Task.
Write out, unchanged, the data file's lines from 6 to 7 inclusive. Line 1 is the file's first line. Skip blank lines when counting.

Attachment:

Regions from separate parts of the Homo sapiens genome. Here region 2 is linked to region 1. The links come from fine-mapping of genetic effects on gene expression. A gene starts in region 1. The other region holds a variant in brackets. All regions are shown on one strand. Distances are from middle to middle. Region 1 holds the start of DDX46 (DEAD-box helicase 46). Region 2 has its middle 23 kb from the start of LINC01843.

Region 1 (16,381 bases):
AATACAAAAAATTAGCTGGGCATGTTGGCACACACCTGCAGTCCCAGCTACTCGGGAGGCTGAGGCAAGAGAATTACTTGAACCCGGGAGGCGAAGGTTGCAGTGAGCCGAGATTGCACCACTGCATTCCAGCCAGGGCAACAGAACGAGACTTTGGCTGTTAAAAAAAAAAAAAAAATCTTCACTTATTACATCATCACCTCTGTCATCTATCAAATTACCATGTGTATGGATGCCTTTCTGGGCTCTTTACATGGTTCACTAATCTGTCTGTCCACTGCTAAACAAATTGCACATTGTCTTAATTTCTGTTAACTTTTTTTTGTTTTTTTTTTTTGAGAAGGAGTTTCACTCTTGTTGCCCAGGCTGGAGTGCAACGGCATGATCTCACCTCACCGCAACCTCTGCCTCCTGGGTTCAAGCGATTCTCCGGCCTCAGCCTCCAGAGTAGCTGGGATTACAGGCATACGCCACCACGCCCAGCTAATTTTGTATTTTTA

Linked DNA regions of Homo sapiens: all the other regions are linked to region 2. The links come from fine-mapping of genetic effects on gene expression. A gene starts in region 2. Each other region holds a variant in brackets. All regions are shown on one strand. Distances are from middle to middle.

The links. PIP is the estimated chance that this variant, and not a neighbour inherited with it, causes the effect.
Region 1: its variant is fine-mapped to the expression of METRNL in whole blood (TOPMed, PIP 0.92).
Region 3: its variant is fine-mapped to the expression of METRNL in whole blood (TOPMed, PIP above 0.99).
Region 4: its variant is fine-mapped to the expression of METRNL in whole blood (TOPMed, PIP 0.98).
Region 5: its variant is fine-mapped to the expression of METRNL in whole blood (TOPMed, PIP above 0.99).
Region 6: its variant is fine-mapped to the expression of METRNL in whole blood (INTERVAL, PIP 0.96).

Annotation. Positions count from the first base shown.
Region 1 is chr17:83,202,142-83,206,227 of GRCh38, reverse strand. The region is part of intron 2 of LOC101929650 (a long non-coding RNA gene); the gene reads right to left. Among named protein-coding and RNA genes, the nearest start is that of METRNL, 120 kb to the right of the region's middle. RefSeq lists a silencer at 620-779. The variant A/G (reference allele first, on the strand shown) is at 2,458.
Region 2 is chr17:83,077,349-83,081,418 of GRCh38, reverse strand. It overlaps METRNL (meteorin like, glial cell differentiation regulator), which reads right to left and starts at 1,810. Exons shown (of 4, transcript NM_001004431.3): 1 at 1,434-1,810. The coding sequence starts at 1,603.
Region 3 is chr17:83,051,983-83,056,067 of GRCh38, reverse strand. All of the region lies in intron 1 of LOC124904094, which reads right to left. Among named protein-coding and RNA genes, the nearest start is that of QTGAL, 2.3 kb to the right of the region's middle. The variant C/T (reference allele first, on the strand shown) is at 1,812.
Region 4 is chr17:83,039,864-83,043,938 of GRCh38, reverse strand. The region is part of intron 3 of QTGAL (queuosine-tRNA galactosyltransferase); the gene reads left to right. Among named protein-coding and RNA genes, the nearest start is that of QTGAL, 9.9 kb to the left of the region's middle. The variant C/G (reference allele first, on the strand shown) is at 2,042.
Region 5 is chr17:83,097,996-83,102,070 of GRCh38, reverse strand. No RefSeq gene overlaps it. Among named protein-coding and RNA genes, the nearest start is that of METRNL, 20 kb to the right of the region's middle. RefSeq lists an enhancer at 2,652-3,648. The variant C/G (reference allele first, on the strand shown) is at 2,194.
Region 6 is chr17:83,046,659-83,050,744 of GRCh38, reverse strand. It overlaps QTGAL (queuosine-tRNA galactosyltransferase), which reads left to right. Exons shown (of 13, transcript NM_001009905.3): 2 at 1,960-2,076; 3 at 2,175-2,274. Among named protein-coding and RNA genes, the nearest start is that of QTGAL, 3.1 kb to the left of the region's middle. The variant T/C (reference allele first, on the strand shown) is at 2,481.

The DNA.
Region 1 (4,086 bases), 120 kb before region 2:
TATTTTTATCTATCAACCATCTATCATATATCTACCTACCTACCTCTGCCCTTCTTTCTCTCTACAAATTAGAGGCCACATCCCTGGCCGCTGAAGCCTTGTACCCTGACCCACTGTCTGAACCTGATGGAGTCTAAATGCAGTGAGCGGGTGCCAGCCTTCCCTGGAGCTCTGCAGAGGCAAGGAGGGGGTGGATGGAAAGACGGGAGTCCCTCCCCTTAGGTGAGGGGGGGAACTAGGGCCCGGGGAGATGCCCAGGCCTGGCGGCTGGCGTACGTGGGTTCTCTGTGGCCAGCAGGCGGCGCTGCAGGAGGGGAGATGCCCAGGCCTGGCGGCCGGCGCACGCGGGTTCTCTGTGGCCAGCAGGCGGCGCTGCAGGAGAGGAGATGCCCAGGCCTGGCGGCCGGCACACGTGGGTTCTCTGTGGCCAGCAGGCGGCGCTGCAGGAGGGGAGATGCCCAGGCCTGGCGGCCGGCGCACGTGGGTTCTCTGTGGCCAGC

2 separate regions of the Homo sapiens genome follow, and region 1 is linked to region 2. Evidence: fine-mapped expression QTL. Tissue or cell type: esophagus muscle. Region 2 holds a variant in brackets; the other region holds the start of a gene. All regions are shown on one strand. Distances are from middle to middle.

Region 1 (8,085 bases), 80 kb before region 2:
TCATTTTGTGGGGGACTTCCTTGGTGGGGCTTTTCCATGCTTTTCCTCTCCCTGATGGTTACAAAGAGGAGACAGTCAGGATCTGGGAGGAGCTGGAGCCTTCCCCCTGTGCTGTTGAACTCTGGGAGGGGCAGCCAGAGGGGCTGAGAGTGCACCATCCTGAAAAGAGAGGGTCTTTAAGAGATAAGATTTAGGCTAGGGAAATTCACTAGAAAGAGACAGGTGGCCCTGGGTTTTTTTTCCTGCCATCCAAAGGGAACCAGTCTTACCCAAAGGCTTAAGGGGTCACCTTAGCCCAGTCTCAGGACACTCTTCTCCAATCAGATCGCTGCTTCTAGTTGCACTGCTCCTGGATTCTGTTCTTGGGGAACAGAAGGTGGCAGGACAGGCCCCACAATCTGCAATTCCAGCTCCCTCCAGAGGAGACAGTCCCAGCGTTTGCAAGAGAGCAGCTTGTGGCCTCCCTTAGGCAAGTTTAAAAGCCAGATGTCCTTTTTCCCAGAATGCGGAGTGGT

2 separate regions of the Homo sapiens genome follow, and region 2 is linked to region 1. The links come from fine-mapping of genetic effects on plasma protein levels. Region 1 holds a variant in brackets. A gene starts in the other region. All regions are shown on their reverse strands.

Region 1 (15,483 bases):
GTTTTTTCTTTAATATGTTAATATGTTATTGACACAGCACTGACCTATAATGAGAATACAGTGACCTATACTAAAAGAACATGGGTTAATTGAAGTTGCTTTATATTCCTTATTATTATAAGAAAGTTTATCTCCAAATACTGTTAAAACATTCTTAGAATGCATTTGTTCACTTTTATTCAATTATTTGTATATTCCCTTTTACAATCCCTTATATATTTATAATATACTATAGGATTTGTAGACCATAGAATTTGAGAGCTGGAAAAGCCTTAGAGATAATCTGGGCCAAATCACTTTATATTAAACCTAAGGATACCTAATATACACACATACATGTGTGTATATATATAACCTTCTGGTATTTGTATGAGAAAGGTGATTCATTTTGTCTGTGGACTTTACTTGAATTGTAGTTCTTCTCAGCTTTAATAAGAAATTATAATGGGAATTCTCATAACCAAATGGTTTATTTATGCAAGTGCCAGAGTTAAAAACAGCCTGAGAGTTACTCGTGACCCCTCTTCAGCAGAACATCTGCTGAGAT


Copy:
Region 1: its variant is fine-mapped to the expression of METRNL in whole blood (TOPMed, PIP 0.92).
Region 3: its variant is fine-mapped to the expression of METRNL in whole blood (TOPMed, PIP above 0.99).